• 12 December 1904
  •  Paris, France

Julian West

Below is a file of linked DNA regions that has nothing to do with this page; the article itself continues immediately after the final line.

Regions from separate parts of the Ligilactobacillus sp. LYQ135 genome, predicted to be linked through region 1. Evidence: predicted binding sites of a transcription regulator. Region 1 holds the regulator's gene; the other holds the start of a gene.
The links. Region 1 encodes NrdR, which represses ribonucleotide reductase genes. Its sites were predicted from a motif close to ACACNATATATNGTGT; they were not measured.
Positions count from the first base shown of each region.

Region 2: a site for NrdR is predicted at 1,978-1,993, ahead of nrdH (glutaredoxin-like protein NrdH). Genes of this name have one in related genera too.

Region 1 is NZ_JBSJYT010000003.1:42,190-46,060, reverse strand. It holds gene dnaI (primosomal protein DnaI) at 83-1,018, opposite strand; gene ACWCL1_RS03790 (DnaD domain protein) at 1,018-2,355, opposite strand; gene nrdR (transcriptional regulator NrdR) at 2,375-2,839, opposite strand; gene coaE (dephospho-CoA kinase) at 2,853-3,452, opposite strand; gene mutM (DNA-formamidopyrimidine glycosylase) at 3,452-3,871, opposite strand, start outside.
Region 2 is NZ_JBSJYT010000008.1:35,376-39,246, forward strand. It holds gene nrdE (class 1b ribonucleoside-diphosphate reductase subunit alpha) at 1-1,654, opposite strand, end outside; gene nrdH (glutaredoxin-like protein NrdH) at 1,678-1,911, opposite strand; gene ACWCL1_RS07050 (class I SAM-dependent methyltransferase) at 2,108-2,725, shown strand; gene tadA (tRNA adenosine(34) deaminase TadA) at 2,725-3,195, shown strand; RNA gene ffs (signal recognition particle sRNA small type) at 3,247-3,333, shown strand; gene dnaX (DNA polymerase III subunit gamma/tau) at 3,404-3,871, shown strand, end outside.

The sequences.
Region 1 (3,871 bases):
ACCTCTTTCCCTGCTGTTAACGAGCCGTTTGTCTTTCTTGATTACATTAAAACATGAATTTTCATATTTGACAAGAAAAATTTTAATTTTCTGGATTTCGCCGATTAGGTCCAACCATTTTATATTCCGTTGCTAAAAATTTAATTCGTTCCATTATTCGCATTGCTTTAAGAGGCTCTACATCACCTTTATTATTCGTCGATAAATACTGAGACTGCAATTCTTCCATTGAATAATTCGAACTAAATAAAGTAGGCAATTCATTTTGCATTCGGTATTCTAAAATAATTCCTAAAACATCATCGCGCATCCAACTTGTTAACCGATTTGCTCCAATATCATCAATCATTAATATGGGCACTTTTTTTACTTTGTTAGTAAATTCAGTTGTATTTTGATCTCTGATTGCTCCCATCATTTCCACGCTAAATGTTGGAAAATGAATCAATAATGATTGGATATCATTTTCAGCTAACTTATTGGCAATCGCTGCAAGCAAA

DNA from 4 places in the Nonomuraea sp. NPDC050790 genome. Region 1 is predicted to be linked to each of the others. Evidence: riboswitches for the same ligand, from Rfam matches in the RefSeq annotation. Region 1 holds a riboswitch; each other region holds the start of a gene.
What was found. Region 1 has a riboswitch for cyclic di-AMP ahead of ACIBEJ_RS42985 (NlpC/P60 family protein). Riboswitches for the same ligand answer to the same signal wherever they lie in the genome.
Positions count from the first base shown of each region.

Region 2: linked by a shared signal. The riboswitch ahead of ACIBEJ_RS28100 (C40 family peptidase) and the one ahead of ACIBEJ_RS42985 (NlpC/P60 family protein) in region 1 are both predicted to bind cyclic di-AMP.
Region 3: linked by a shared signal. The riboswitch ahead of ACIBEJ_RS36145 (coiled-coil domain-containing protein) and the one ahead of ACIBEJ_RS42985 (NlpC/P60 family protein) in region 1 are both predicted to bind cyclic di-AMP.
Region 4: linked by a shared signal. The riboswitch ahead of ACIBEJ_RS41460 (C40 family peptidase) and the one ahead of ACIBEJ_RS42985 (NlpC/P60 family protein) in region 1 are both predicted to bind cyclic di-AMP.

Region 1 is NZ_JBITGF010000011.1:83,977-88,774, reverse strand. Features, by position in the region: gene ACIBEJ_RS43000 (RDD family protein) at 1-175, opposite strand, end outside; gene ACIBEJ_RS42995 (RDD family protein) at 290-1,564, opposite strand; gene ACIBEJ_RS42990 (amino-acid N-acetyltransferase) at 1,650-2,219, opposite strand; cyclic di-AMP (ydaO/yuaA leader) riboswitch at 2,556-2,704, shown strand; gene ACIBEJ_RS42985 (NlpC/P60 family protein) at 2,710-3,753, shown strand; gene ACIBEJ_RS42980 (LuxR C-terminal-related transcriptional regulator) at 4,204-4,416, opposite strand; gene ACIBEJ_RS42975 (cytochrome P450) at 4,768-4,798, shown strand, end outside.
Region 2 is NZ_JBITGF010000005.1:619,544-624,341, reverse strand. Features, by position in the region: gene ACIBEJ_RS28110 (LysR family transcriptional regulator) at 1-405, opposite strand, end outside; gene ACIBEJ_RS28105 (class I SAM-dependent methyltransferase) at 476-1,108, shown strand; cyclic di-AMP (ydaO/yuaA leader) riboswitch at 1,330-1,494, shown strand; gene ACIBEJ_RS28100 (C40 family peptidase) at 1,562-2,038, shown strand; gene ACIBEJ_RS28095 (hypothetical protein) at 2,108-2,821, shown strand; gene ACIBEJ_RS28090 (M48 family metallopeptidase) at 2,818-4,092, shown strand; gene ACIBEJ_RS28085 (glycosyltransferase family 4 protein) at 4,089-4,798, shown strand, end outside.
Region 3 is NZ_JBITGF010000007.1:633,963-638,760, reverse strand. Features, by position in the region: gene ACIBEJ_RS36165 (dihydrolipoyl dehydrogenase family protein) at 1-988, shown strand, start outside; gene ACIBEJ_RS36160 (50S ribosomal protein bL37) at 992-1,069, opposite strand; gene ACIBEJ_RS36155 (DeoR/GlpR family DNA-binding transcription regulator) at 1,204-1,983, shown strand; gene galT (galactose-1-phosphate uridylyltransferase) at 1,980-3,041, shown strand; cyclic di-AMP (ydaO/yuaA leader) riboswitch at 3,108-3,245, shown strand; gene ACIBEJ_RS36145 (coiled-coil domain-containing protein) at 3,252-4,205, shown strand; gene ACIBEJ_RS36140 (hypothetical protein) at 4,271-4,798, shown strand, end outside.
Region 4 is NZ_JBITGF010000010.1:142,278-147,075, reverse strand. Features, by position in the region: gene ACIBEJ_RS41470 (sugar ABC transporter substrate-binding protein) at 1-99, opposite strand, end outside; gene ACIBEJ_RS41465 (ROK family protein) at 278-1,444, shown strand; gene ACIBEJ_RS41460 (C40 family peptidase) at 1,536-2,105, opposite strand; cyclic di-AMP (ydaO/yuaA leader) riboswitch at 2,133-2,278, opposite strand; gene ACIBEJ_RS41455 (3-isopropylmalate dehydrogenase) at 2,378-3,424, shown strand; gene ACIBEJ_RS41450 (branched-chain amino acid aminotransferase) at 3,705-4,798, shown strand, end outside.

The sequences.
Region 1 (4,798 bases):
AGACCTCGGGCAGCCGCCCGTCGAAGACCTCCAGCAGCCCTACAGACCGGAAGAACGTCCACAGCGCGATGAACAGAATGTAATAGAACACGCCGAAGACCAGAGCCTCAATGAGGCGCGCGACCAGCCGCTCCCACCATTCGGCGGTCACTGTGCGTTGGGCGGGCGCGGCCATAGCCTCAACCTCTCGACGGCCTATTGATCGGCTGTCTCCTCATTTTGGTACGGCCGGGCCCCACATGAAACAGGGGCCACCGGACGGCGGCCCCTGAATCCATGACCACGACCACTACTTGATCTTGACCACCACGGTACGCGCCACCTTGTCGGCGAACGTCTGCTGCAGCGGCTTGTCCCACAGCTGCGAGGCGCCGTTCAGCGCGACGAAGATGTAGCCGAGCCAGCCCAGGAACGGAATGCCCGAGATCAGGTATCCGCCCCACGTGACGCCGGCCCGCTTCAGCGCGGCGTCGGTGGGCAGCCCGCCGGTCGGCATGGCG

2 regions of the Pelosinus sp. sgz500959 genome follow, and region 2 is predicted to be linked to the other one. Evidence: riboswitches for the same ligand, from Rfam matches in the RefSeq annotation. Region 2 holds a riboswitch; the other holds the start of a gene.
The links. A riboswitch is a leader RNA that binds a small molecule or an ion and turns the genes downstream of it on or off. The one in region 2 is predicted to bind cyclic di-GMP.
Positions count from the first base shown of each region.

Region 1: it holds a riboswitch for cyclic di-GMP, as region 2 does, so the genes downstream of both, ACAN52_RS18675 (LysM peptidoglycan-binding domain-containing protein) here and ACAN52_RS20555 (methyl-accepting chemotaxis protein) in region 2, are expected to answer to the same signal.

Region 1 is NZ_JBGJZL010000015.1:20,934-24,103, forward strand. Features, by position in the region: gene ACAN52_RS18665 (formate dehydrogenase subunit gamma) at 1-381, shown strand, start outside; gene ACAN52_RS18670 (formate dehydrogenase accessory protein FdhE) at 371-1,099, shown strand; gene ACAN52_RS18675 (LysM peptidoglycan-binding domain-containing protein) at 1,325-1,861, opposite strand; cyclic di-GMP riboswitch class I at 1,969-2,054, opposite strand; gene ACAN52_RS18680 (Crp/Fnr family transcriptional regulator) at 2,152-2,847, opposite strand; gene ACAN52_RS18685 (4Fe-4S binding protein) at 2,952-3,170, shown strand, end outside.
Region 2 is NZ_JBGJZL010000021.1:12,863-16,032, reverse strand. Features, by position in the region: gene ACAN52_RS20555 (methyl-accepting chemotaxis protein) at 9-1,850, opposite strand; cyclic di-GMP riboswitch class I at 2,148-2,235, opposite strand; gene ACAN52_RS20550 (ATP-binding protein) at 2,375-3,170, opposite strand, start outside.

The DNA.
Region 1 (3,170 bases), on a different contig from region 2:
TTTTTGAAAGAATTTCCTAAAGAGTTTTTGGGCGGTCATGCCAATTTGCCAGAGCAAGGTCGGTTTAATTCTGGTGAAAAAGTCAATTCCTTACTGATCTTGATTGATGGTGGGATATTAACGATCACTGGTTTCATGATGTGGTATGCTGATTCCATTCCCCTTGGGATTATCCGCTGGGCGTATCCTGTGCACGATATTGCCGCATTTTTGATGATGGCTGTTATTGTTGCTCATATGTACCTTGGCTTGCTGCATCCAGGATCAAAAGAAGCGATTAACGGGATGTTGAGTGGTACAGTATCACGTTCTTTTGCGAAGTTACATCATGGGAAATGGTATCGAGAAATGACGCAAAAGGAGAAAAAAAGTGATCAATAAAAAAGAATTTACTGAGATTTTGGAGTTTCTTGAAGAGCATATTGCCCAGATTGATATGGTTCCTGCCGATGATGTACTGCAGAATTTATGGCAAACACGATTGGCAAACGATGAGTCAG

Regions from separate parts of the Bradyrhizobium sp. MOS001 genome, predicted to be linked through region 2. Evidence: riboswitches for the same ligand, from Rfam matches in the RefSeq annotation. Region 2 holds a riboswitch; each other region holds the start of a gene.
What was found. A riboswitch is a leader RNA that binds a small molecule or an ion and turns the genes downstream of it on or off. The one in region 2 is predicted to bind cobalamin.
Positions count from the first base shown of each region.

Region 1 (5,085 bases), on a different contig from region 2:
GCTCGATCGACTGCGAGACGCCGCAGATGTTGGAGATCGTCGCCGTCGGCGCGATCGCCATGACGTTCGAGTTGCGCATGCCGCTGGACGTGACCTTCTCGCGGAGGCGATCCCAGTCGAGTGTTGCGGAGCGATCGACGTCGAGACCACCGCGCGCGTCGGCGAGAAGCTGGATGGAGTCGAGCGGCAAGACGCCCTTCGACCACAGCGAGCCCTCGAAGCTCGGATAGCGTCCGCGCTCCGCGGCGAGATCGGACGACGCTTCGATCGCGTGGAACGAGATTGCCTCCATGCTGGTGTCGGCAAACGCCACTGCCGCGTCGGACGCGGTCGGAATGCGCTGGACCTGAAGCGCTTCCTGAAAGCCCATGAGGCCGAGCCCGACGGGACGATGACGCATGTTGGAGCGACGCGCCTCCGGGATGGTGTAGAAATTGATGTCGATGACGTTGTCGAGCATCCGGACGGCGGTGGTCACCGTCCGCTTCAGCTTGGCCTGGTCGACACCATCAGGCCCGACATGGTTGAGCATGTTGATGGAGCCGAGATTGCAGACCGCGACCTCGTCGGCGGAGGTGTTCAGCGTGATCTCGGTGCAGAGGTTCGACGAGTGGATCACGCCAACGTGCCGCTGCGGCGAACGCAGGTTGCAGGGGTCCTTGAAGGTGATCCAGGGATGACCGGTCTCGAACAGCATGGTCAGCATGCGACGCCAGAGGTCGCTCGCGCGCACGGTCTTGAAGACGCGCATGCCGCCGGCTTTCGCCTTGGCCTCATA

The French-born scion to a wealthy Russian-Jewish family, Nicolas, the 5th Baron de Gunzburg was known in Paris for his lavish costume balls and was popular with the artistic and social elite of the 20s and 30s. He yearned to become an actor and financed Dreyer's now-classic Vampyr in exchange for landing the lead role, using the screen name "Julian West." Not long after the film was released, though, Nicolas' father passed away, and Nicolas himself was left with little money. He threw one last lavish costume party, then took off for America to seek his fortune in the summer of 1934. Attempts at reviving his screen career didn't pan out, and he never made any more movies. He moved to New York in the 1940s and eventually became editor-in-chief of Town & Country magazine, and became a friend of such luminaries as Noel Coward, Lauren Bacall, Cole Porter, Coco Chanel, and Cecil Beaton. He later became the senior fashion editor of Vogue, remaining there during the 50s and 60s, then becoming fashion editor of Harper's Bazaar. By the 1970s his personal style became a legend and he was universally regarded as one of the best-dressed men in America. While openly gay, his romantic life was discreet. He also mentored three up-and-coming fashion designers: Bill Blass, Oscar de la Renta, and Calvin Klein, all of whom became legends. De Gunzberg, though, remained known only to the literary and social set of New York, London, and Paris. He died at the age of 76, mourned by his many friends and proteges. Ironically, although he is remembered today for his one film role, his influence on the fashion world has continued long after his death.